Doha has been named as the most expensive city for construction in the Middle East
Arcadis, the global design and consultancy firm has released a ranking of the most expensive cities for construction in the world. The Qatari capital ranked 12th in the world behind New York, London and Hong Kong, making it the most expensive city for construction costs in the Middle East.
Jeddah and Dubai came 16th and 18th respectively.
Ian Williamson, buildings global business leader at Arcadis in the Middle East, said: "Throughout 2015, the global construction market saw the overall level of cost inflation restricted due to the drops in commodity prices. Particularly when it comes to oil, growing uncertainty over prices will inevitably have a short to medium term impact on the GCC construction industry.
"The region's major commercial centres of Doha and Dubai remain - for the time being, at least - relatively stable locations for developers, benefiting from access to inexpensive labour and energy."
In the Gulf region, Doha's position as a major world city will progress quickly over the next decade while Dubai remains a major regional hub, he added.
There are plenty of plans for development in Doha with around $150 billion expected to be spent on the likes of roads, railways, stadiums, ports and social infrastructure.
Williamson added: "As we enter 2016, it is fair to say that we have another challenging year in prospect for the construction industry. With the steep fall in the price of oil, the timing of investment programs across the Middle East has become uncertain.
"Declining commodity prices, low labour rates and a highly competitive Middle East construction market have given rise to more potential opportunities across newly-affordable markets. It is a good time for government, funders and developers to capitalise on their investment ambitions."
High constructions costs in the Middle East show the increasing demand for these services as cities continue to grow.
5 minutes with... Janthana Kaenprakhamroy, CEO, Tapoly
Founder and CEO of award-winning insurtech firm Tapoly, Janthana Kaenprakhamroy heads up Europe’s first on-demand insurance platform for the gig economy, winning industry awards, innovating in the digital insurance space, and leading with inclusivity.
Here, Business Chief talks to Janthana about her leadership style and skills.
What do you do, in a nutshell?
I’m founder and CEO of Tapoly, a digital MGA providing a full stack of commercial lines insurance specifically for SMEs and freelancers, as well as a SaaS solution to connect insurers with their distribution partners. We build bespoke, end-to-end platforms encompassing the whole customer journey, but can also integrate our APIs within existing systems. We were proud to win Insurance Provider of the Year at the British Small Business Awards 2018 and receive silver in the Insurtech category at the Efma & Accenture Innovation in Insurance Awards 2019.
How would you describe your leadership style?
I try to be as inclusive a leader as possible. I’m committed to creating space for everyone to shine. Many of the roles at Tapoly are performed by women and I speak at industry events to encourage more people to get involved in insurance/insurtech. Similarly, I always try to maintain a growth mindset. I think it’s important to retain values to support learning and development, like reliability, working hard and punctuality.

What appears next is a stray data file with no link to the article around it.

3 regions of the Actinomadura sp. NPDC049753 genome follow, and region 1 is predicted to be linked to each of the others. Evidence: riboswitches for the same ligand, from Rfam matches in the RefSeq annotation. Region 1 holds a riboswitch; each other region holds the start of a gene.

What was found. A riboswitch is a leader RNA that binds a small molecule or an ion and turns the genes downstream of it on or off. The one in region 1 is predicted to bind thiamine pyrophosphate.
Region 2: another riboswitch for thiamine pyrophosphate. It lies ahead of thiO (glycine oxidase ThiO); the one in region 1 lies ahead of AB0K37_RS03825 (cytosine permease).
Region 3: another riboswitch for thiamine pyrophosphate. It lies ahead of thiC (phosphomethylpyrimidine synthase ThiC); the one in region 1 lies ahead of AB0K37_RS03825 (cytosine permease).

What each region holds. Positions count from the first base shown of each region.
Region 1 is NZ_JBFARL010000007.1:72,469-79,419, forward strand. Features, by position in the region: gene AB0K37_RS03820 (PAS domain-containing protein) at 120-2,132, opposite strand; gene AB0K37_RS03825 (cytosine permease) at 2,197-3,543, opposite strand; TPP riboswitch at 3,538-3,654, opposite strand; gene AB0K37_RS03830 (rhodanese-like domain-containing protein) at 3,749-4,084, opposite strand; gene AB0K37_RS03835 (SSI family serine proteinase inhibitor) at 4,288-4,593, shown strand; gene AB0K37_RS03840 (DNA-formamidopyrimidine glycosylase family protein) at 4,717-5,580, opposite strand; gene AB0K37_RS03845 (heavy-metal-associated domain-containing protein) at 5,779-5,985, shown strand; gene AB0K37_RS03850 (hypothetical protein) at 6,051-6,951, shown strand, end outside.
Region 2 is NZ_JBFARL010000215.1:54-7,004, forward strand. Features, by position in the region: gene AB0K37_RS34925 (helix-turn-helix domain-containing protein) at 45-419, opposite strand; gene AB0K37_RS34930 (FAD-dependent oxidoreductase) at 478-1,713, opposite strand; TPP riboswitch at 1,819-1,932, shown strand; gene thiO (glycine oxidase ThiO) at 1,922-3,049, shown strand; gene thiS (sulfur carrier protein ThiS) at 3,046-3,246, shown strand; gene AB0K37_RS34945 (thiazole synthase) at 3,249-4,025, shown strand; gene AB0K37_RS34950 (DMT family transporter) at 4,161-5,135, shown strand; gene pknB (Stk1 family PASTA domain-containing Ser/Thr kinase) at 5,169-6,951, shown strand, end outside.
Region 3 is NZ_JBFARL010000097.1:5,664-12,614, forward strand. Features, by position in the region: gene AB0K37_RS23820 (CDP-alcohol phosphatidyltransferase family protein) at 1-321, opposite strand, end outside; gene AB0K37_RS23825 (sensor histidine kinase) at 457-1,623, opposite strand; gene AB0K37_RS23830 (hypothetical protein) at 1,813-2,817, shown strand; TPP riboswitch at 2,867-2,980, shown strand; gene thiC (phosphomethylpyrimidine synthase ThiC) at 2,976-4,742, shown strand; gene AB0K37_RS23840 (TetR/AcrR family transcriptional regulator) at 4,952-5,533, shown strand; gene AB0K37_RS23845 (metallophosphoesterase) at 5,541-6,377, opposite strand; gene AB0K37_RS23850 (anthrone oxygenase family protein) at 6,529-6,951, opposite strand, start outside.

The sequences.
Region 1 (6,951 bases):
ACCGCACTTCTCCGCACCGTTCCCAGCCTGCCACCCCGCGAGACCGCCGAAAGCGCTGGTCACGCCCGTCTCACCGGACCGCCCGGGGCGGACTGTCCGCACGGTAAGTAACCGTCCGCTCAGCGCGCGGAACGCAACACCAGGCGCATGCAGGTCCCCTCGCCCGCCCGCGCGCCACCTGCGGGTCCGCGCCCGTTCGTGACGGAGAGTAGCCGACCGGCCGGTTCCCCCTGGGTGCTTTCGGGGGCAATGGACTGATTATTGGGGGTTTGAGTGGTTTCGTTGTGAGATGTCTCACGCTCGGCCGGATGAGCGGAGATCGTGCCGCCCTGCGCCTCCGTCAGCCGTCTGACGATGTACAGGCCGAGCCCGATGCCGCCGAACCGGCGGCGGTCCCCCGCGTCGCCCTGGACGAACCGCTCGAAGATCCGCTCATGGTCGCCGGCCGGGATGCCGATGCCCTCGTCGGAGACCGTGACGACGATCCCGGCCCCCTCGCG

What’s the best leadership advice you’ve received?
Build your network and seek advice. As a leader, you need smart people around you to help you grow your business. It’s not about personally being the best, but being able to find resources and get help where needed.
How do you see leadership changing in a COVID world?
I think the pandemic has proven the importance of inclusive leadership so that everyone feels supported and valued. It’s also shown the importance of being flexible as a leader. We’ve had to remain adaptable to continue delivering high levels of customer service. This flexibility has also been important when supporting employees as everyone has had individual pressures to deal with during this time. Leaders should continue to embed this flexibility within their organisations moving forward.
They say ‘from every crisis comes opportunity’, what opportunities do you see?
The past year has been challenging, but it has also proven the importance of digital transformation in insurance. When working from home was required, it was much harder for insurers to adjust who had not embedded technology within their operating processes because they did not have data stored in the cloud and it caused communication delays with concerned customers at a time when this communication should have been a priority, which ultimately impacts the level of customer satisfaction. This demonstrates the importance of what we are trying to achieve at Tapoly in driving digitalisation in insurance and making communication between insurers and distribution partners seamless.
What advice would you give to your younger self just starting out in the industry?
Start sooner, don’t be afraid to take (calculated) risks and make sure you raise enough money to get you through the initial seed stage.